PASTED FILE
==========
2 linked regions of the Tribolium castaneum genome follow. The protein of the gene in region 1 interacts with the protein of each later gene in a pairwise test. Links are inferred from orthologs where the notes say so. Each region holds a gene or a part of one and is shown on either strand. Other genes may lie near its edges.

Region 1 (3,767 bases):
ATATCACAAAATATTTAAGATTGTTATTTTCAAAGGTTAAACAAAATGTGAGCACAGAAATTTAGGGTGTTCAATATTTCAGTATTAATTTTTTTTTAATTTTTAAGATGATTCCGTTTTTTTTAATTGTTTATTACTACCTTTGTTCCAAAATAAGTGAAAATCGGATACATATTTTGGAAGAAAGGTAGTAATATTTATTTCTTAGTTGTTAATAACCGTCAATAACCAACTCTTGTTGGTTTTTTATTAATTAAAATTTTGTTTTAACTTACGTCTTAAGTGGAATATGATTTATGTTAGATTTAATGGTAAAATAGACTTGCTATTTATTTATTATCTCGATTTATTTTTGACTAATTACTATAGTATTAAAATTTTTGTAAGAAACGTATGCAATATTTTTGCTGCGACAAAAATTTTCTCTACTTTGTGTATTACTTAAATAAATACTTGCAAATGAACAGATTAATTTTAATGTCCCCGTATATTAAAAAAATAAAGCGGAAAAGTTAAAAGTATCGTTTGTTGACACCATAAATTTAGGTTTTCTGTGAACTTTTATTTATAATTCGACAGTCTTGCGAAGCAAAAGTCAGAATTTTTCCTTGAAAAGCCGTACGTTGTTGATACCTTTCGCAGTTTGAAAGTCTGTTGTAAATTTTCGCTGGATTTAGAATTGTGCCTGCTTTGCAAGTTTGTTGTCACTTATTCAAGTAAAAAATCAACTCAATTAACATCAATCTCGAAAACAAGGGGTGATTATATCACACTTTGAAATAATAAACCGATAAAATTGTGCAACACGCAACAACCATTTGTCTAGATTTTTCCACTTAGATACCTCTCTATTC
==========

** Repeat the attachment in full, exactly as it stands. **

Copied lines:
2 linked regions of the Tribolium castaneum genome follow. The protein of the gene in region 1 interacts with the protein of each later gene in a pairwise test. Links are inferred from orthologs where the notes say so. Each region holds a gene or a part of one and is shown on either strand. Other genes may lie near its edges.

Region 1 (3,767 bases):
ATATCACAAAATATTTAAGATTGTTATTTTCAAAGGTTAAACAAAATGTGAGCACAGAAATTTAGGGTGTTCAATATTTCAGTATTAATTTTTTTTTAATTTTTAAGATGATTCCGTTTTTTTTAATTGTTTATTACTACCTTTGTTCCAAAATAAGTGAAAATCGGATACATATTTTGGAAGAAAGGTAGTAATATTTATTTCTTAGTTGTTAATAACCGTCAATAACCAACTCTTGTTGGTTTTTTATTAATTAAAATTTTGTTTTAACTTACGTCTTAAGTGGAATATGATTTATGTTAGATTTAATGGTAAAATAGACTTGCTATTTATTTATTATCTCGATTTATTTTTGACTAATTACTATAGTATTAAAATTTTTGTAAGAAACGTATGCAATATTTTTGCTGCGACAAAAATTTTCTCTACTTTGTGTATTACTTAAATAAATACTTGCAAATGAACAGATTAATTTTAATGTCCCCGTATATTAAAAAAATAAAGCGGAAAAGTTAAAAGTATCGTTTGTTGACACCATAAATTTAGGTTTTCTGTGAACTTTTATTTATAATTCGACAGTCTTGCGAAGCAAAAGTCAGAATTTTTCCTTGAAAAGCCGTACGTTGTTGATACCTTTCGCAGTTTGAAAGTCTGTTGTAAATTTTCGCTGGATTTAGAATTGTGCCTGCTTTGCAAGTTTGTTGTCACTTATTCAAGTAAAAAATCAACTCAATTAACATCAATCTCGAAAACAAGGGGTGATTATATCACACTTTGAAATAATAAACCGATAAAATTGTGCAACACGCAACAACCATTTGTCTAGATTTTTCCACTTAGATACCTCTCTATTC